With Up installed and AWS configured with the right environment variables, you’ll now want to configure your Up/Sapper project. This is done with an up.json file in the root of your project folder. Here’s one way to structure that file with two different stages (production and staging):

{
"name": "my-app",
"profile": "my-app-user",
"regions": ["us-east-1"],
"stages": {
"production": {
"domain": "my-app.com"
},
"staging": {
"domain": "staging.my-app.com"
}
}
}

Make sure to replace my-app and my-app-user with the actual name of your project as well as the AWS (“profile”) IAM user. Also make sure you’re pointing to the right AWS region(s), as well as the correct domain names of your production and staging apps.

Domains and DNS routing

If you’d like to use Up to purchase your domains, you can do so directly from the command line. Just follow these instructions.

But if you have domains that have been purchased elsewhere, you’ll need to map those correctly with a few more steps. First, figure out what nameservers to map by running:

up stack

That should output something roughly like:

Production
domain: my-app.com
endpoint: xxxxxxxxxxxxxx.cloudfront.net
nameservers:
• ns-xxx.awsdns-xx.net
• ns-xxx.awsdns-xx.com
• ns-xxxx.awsdns-xx.co.uk
• ns-xxxx.awsdns-xx.org
Staging
domain: staging.my-app.com
endpoint: xxxxxxxxxxxxxx.cloudfront.net

You can then sign in to you registrar’s website (name, namecheap, godaddy, etc.) and fill in the four nameservers to your provider’s interface. Note: altering DNS records can take some time to propagate, so this step may require some patience.

For more explicit instructions on the above step, again, refer to the Up documentation.

Finally, if you don’t have domains yet and want to just fallback on AWS defaults, it’s a simple as excluding the domain names:

{
"name": "my-app",
"profile": "my-app-user",
"regions": ["us-east-1"],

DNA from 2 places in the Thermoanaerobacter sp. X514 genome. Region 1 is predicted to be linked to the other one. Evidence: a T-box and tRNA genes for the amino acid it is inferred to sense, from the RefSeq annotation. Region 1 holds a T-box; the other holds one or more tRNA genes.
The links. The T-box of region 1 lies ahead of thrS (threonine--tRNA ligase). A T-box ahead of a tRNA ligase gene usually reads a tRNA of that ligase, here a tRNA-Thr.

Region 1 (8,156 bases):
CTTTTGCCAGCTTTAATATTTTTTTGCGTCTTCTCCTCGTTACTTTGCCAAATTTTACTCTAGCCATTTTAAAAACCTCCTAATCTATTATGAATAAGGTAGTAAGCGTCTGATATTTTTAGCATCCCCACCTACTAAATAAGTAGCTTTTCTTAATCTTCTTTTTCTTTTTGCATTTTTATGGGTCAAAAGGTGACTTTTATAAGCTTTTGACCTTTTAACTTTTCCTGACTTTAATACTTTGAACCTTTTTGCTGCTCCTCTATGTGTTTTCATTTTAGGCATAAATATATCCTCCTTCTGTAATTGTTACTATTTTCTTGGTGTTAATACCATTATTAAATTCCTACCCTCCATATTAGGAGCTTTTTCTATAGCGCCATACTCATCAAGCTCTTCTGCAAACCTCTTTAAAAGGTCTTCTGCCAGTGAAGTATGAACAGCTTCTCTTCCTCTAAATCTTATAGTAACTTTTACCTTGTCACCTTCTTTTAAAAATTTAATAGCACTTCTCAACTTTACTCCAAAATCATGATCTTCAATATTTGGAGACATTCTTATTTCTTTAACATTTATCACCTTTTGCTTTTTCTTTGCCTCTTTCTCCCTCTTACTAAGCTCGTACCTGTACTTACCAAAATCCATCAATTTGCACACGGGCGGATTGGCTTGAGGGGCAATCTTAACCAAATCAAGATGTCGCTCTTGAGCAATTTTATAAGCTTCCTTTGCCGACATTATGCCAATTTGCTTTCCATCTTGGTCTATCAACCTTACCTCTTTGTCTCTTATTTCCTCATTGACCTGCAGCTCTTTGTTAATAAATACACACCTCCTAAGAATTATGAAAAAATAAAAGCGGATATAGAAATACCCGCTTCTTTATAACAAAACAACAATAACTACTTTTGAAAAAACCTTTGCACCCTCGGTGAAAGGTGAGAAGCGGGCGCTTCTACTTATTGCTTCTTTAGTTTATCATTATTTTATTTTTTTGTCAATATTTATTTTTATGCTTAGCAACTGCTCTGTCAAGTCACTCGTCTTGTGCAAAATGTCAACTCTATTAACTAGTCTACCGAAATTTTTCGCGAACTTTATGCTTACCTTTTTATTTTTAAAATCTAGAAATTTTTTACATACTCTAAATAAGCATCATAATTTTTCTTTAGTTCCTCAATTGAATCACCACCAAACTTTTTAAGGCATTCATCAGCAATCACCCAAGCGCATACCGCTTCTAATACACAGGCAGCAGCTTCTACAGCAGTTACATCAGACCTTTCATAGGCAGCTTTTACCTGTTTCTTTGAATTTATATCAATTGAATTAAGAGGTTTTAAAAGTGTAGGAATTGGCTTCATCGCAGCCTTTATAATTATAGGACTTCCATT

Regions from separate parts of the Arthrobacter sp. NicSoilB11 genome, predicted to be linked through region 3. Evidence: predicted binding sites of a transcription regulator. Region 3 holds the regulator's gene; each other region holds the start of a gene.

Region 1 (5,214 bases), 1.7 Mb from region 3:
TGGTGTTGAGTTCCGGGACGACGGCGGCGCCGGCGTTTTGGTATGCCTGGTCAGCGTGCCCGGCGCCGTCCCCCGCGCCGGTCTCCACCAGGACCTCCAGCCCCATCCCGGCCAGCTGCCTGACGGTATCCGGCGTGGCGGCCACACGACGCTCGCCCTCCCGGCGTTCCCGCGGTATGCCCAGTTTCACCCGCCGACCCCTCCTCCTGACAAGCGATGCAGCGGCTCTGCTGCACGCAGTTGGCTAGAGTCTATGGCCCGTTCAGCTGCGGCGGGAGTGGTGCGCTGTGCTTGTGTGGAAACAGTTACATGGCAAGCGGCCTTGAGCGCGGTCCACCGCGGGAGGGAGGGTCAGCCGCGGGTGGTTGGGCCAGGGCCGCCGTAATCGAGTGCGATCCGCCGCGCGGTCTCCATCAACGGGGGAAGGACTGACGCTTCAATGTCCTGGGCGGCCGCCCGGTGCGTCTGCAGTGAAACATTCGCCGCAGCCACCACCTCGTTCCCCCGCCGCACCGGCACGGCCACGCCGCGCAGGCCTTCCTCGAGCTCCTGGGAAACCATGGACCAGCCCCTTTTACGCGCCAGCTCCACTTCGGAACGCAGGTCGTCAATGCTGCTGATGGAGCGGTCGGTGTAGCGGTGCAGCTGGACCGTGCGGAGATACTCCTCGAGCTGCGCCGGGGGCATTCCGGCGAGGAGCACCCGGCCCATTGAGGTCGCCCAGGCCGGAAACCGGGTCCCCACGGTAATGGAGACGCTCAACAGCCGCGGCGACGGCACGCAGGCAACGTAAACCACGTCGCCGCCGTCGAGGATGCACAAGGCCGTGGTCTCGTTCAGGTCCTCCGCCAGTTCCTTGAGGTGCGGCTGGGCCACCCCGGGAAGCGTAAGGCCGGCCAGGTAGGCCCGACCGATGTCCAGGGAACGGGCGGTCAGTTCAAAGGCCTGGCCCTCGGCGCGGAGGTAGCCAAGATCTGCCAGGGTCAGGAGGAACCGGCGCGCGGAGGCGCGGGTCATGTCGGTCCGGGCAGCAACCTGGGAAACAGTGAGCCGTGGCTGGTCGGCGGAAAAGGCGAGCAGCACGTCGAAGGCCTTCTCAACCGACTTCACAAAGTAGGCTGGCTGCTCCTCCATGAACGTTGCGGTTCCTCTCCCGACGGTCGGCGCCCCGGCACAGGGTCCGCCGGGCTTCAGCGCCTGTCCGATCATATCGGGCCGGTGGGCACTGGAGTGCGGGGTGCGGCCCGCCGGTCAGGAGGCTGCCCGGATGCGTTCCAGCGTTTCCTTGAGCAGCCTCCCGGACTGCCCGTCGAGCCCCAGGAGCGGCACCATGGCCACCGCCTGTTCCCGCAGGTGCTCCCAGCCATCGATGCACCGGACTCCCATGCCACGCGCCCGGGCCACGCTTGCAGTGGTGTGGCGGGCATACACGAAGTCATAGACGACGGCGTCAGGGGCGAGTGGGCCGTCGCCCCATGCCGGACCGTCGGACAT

"stages": {
"production": {},
"staging": {}
}
}

Note that the first time you make any stack changes (before your first deploy), Up won’t complain about staging changes, etc. However, any additional changes after the first deploy will need to be planned and applied:

up stack plan
up stack apply

Deploying

One more important thing to note about Up which you’ll need for your Sapper app. When Up deploys, it actually just uploads everything local to the folder, excluding any .* files and anything in .upignore. This means if you have a build folder—which Sapper does—you’ll need to create a build hook for that in your up.json file. That file should now look something like the following, hook included:

{
"name": "my-app",
"profile": "my-app-user",
"regions": ["us-east-1"],
"hooks": {
"build": [
"npm run build"
]
},
"stages": {
"production": {
"domain": "my-app.com"
},
"staging": {
"domain": "staging.my-app.com"
}
}
}

Now you’re ready to deploy! Deploying to production is now as simple as:

up

That’s it! And for staging, just specify the target:

up staging

I like to see everything that’s happening, so I’ll often run:

up staging -v

Up has a number of great commands which you can see in the documentation or just type up --help.

Again, if you’re deploying via a pipeline, just insert one of the appropriate commands above at the tail end of any other deploy commands. As long as your AWS environment variables are all set, Up should upload everything correctly.

Poplars (Wind effect)

A note about Node versions on AWS Lambda

At the time of this writing, AWS Lambda defaults to Node version 8.10, which should be adequate for most needs. However, if you need to run a more cutting-edge version of Node, you should be able to do so by putting a Makefile in the root of your project with something like:

node-v9.5.0-linux-x64:
@curl -sL https://nodejs.org/dist/v9.5.0/node-v9.5.0-linux-x64.tar.gz | tar -xz

Make sure to specify the right version for your needs. Then in your up.json file, include a make build step in one of your hooks, like so:

“hooks”: {
“build”: [
“make”
]
},

That should do the trick.

Wrap Up

Hopefully this guide has helped you get up and running quickly. If you need additional help or if I somehow missed a step (likely!—I had a few missteps getting started on my own) please ping me personally on Twitter so I can update this guide. Or stop over in our Discord channel.We love helping people out and want every step for onboarding newcomers to be seamless as possible.

Also, if you have a cool project you’re building with Sapper and Svelte, let us know about that too!

A Seascape, Shipping by Moonlight